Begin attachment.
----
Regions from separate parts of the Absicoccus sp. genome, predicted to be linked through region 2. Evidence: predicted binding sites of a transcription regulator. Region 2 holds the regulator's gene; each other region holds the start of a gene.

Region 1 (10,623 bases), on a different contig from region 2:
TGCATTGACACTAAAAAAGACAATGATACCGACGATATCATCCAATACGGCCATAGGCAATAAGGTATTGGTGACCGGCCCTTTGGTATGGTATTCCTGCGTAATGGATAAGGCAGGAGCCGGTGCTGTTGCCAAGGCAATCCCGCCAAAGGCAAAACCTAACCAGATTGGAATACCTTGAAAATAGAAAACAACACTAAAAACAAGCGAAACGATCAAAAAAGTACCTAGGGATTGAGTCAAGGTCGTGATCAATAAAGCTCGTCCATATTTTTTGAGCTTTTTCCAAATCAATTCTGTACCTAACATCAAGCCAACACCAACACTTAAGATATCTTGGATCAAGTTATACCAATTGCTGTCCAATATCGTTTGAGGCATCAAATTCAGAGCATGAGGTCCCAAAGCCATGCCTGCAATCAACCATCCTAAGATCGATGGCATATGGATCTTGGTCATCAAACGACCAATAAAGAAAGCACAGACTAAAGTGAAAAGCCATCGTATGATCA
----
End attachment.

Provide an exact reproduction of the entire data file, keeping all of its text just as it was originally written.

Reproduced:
Regions from separate parts of the Absicoccus sp. genome, predicted to be linked through region 2. Evidence: predicted binding sites of a transcription regulator. Region 2 holds the regulator's gene; each other region holds the start of a gene.

Region 1 (10,623 bases), on a different contig from region 2:
TGCATTGACACTAAAAAAGACAATGATACCGACGATATCATCCAATACGGCCATAGGCAATAAGGTATTGGTGACCGGCCCTTTGGTATGGTATTCCTGCGTAATGGATAAGGCAGGAGCCGGTGCTGTTGCCAAGGCAATCCCGCCAAAGGCAAAACCTAACCAGATTGGAATACCTTGAAAATAGAAAACAACACTAAAAACAAGCGAAACGATCAAAAAAGTACCTAGGGATTGAGTCAAGGTCGTGATCAATAAAGCTCGTCCATATTTTTTGAGCTTTTTCCAAATCAATTCTGTACCTAACATCAAGCCAACACCAACACTTAAGATATCTTGGATCAAGTTATACCAATTGCTGTCCAATATCGTTTGAGGCATCAAATTCAGAGCATGAGGTCCCAAAGCCATGCCTGCAATCAACCATCCTAAGATCGATGGCATATGGATCTTGGTCATCAAACGACCAATAAAGAAAGCACAGACTAAAGTGAAAAGCCATCGTATGATCA